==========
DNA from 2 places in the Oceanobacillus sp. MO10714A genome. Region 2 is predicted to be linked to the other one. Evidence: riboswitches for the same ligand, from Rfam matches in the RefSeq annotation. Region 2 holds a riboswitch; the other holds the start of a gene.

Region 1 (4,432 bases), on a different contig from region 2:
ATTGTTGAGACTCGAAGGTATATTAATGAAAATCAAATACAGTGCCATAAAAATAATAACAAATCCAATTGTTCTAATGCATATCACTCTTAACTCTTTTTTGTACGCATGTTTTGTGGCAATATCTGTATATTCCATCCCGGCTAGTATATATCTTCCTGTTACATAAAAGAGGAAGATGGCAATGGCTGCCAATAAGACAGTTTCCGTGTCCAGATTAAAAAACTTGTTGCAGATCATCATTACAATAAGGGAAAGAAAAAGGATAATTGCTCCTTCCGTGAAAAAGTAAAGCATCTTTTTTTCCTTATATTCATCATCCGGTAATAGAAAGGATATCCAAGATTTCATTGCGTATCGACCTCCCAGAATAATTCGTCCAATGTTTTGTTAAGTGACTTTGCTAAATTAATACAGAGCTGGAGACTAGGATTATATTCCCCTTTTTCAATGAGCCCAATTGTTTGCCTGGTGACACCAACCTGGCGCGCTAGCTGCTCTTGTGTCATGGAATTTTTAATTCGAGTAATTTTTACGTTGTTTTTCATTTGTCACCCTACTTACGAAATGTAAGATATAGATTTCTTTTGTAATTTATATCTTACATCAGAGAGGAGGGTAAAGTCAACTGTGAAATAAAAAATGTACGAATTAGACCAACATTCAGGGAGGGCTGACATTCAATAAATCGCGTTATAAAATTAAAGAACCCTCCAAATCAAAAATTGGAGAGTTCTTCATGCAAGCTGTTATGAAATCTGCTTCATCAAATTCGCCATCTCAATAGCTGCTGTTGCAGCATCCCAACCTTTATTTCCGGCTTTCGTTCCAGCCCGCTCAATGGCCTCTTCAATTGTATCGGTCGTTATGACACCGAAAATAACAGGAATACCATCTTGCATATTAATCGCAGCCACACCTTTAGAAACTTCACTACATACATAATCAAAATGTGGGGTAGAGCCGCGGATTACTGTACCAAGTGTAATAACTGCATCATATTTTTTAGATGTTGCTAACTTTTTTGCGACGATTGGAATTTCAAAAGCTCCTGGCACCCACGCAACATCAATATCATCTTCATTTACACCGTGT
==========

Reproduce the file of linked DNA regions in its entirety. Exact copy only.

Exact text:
DNA from 2 places in the Oceanobacillus sp. MO10714A genome. Region 2 is predicted to be linked to the other one. Evidence: riboswitches for the same ligand, from Rfam matches in the RefSeq annotation. Region 2 holds a riboswitch; the other holds the start of a gene.

Region 1 (4,432 bases), on a different contig from region 2:
ATTGTTGAGACTCGAAGGTATATTAATGAAAATCAAATACAGTGCCATAAAAATAATAACAAATCCAATTGTTCTAATGCATATCACTCTTAACTCTTTTTTGTACGCATGTTTTGTGGCAATATCTGTATATTCCATCCCGGCTAGTATATATCTTCCTGTTACATAAAAGAGGAAGATGGCAATGGCTGCCAATAAGACAGTTTCCGTGTCCAGATTAAAAAACTTGTTGCAGATCATCATTACAATAAGGGAAAGAAAAAGGATAATTGCTCCTTCCGTGAAAAAGTAAAGCATCTTTTTTTCCTTATATTCATCATCCGGTAATAGAAAGGATATCCAAGATTTCATTGCGTATCGACCTCCCAGAATAATTCGTCCAATGTTTTGTTAAGTGACTTTGCTAAATTAATACAGAGCTGGAGACTAGGATTATATTCCCCTTTTTCAATGAGCCCAATTGTTTGCCTGGTGACACCAACCTGGCGCGCTAGCTGCTCTTGTGTCATGGAATTTTTAATTCGAGTAATTTTTACGTTGTTTTTCATTTGTCACCCTACTTACGAAATGTAAGATATAGATTTCTTTTGTAATTTATATCTTACATCAGAGAGGAGGGTAAAGTCAACTGTGAAATAAAAAATGTACGAATTAGACCAACATTCAGGGAGGGCTGACATTCAATAAATCGCGTTATAAAATTAAAGAACCCTCCAAATCAAAAATTGGAGAGTTCTTCATGCAAGCTGTTATGAAATCTGCTTCATCAAATTCGCCATCTCAATAGCTGCTGTTGCAGCATCCCAACCTTTATTTCCGGCTTTCGTTCCAGCCCGCTCAATGGCCTCTTCAATTGTATCGGTCGTTATGACACCGAAAATAACAGGAATACCATCTTGCATATTAATCGCAGCCACACCTTTAGAAACTTCACTACATACATAATCAAAATGTGGGGTAGAGCCGCGGATTACTGTACCAAGTGTAATAACTGCATCATATTTTTTAGATGTTGCTAACTTTTTTGCGACGATTGGAATTTCAAAAGCTCCTGGCACCCACGCAACATCAATATCATCTTCATTTACACCGTGT